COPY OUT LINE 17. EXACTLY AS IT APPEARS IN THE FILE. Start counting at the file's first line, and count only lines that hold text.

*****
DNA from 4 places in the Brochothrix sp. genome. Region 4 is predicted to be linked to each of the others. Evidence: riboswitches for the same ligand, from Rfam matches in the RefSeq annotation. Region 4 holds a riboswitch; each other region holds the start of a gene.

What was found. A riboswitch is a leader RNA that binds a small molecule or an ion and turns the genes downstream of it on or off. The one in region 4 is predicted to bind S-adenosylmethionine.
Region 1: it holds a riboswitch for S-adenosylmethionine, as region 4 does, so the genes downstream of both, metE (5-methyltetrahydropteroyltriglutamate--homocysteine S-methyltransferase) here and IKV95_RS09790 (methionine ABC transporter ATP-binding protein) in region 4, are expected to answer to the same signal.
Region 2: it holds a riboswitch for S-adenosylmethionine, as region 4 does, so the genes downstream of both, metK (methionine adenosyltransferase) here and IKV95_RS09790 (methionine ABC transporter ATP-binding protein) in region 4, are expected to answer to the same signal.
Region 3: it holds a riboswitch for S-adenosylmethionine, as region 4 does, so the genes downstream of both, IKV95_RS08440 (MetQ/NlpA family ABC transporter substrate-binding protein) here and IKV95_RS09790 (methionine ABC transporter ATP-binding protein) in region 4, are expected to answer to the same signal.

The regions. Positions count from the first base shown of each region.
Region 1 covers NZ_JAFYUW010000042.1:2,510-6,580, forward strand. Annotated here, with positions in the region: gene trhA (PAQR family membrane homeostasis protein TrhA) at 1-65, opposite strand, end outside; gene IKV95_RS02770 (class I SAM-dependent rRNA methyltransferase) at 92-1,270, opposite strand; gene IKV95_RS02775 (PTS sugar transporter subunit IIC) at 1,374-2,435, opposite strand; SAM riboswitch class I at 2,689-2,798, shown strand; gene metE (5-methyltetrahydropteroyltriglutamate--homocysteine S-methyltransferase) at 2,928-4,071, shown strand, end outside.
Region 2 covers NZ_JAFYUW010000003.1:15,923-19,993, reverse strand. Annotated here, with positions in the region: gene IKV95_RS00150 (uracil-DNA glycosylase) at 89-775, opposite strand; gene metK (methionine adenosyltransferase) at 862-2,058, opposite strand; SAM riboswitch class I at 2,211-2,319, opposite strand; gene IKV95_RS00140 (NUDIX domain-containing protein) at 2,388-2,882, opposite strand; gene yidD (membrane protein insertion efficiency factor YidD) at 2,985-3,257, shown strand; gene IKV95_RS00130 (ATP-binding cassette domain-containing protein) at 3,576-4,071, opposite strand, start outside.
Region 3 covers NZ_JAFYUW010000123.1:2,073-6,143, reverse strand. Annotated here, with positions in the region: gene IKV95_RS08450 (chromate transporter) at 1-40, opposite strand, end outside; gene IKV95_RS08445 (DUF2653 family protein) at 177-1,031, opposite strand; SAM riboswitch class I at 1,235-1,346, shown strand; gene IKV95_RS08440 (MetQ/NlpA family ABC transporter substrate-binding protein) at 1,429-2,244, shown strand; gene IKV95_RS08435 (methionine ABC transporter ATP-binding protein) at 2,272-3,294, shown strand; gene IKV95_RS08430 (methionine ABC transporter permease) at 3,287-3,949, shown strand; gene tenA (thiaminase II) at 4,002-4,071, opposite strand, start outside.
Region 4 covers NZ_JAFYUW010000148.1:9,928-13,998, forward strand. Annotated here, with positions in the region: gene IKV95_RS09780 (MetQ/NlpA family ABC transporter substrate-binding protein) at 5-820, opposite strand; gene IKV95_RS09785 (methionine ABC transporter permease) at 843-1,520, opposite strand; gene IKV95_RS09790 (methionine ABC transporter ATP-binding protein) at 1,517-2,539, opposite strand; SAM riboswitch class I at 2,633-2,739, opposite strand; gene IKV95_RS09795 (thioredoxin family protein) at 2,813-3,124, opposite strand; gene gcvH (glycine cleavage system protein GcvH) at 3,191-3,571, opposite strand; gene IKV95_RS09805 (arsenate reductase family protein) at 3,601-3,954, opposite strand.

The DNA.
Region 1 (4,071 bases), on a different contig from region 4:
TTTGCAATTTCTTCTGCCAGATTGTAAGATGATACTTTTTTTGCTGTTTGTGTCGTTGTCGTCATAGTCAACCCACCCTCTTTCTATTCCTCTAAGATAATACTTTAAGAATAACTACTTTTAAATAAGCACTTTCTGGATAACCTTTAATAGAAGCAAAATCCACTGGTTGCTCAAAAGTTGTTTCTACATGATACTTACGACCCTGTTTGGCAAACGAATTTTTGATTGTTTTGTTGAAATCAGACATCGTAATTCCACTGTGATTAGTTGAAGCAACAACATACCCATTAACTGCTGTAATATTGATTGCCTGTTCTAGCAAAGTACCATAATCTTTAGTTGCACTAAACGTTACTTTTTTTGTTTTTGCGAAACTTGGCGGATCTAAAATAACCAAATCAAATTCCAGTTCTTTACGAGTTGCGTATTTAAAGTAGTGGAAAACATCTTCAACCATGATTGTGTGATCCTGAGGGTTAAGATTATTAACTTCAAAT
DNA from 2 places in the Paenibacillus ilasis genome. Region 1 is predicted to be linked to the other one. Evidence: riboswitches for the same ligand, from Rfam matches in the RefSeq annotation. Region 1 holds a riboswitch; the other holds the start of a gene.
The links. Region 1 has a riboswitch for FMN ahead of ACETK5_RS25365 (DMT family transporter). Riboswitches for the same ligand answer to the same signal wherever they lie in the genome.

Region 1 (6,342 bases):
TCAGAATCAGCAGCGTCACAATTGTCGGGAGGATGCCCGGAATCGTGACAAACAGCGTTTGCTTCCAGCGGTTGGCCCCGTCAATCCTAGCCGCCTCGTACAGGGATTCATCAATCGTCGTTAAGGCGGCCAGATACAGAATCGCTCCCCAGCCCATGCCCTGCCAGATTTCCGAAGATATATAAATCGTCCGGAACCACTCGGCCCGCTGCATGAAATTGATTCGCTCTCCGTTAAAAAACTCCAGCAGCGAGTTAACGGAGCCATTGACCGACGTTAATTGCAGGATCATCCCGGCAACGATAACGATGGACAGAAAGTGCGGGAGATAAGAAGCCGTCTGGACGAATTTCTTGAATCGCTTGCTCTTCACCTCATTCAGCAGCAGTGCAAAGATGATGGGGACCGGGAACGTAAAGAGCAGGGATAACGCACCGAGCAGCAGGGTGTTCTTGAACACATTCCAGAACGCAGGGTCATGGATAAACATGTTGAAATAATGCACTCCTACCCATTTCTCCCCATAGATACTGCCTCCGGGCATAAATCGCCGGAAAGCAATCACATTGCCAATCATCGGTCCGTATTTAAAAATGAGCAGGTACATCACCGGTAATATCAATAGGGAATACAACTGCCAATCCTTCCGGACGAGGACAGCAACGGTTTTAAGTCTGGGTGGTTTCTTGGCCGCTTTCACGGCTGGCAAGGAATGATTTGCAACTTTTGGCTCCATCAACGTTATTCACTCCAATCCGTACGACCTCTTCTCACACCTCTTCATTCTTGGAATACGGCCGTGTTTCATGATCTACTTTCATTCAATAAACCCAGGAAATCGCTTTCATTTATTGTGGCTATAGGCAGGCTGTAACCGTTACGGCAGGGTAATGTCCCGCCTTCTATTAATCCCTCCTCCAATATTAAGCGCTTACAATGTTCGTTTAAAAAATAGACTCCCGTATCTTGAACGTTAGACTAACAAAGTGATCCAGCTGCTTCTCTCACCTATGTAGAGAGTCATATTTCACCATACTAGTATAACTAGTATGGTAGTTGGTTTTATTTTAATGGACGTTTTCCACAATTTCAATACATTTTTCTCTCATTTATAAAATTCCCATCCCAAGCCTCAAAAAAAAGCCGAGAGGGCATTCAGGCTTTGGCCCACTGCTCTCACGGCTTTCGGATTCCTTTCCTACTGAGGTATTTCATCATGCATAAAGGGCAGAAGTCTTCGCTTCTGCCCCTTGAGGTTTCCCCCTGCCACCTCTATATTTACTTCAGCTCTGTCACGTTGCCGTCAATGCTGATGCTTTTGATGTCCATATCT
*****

TCAGAATCAGCAGCGTCACAATTGTCGGGAGGATGCCCGGAATCGTGACAAACAGCGTTTGCTTCCAGCGGTTGGCCCCGTCAATCCTAGCCGCCTCGTACAGGGATTCATCAATCGTCGTTAAGGCGGCCAGATACAGAATCGCTCCCCAGCCCATGCCCTGCCAGATTTCCGAAGATATATAAATCGTCCGGAACCACTCGGCCCGCTGCATGAAATTGATTCGCTCTCCGTTAAAAAACTCCAGCAGCGAGTTAACGGAGCCATTGACCGACGTTAATTGCAGGATCATCCCGGCAACGATAACGATGGACAGAAAGTGCGGGAGATAAGAAGCCGTCTGGACGAATTTCTTGAATCGCTTGCTCTTCACCTCATTCAGCAGCAGTGCAAAGATGATGGGGACCGGGAACGTAAAGAGCAGGGATAACGCACCGAGCAGCAGGGTGTTCTTGAACACATTCCAGAACGCAGGGTCATGGATAAACATGTTGAAATAATGCACTCCTACCCATTTCTCCCCATAGATACTGCCTCCGGGCATAAATCGCCGGAAAGCAATCACATTGCCAATCATCGGTCCGTATTTAAAAATGAGCAGGTACATCACCGGTAATATCAATAGGGAATACAACTGCCAATCCTTCCGGACGAGGACAGCAACGGTTTTAAGTCTGGGTGGTTTCTTGGCCGCTTTCACGGCTGGCAAGGAATGATTTGCAACTTTTGGCTCCATCAACGTTATTCACTCCAATCCGTACGACCTCTTCTCACACCTCTTCATTCTTGGAATACGGCCGTGTTTCATGATCTACTTTCATTCAATAAACCCAGGAAATCGCTTTCATTTATTGTGGCTATAGGCAGGCTGTAACCGTTACGGCAGGGTAATGTCCCGCCTTCTATTAATCCCTCCTCCAATATTAAGCGCTTACAATGTTCGTTTAAAAAATAGACTCCCGTATCTTGAACGTTAGACTAACAAAGTGATCCAGCTGCTTCTCTCACCTATGTAGAGAGTCATATTTCACCATACTAGTATAACTAGTATGGTAGTTGGTTTTATTTTAATGGACGTTTTCCACAATTTCAATACATTTTTCTCTCATTTATAAAATTCCCATCCCAAGCCTCAAAAAAAAGCCGAGAGGGCATTCAGGCTTTGGCCCACTGCTCTCACGGCTTTCGGATTCCTTTCCTACTGAGGTATTTCATCATGCATAAAGGGCAGAAGTCTTCGCTTCTGCCCCTTGAGGTTTCCCCCTGCCACCTCTATATTTACTTCAGCTCTGTCACGTTGCCGTCAATGCTGATGCTTTTGATGTCCATATCT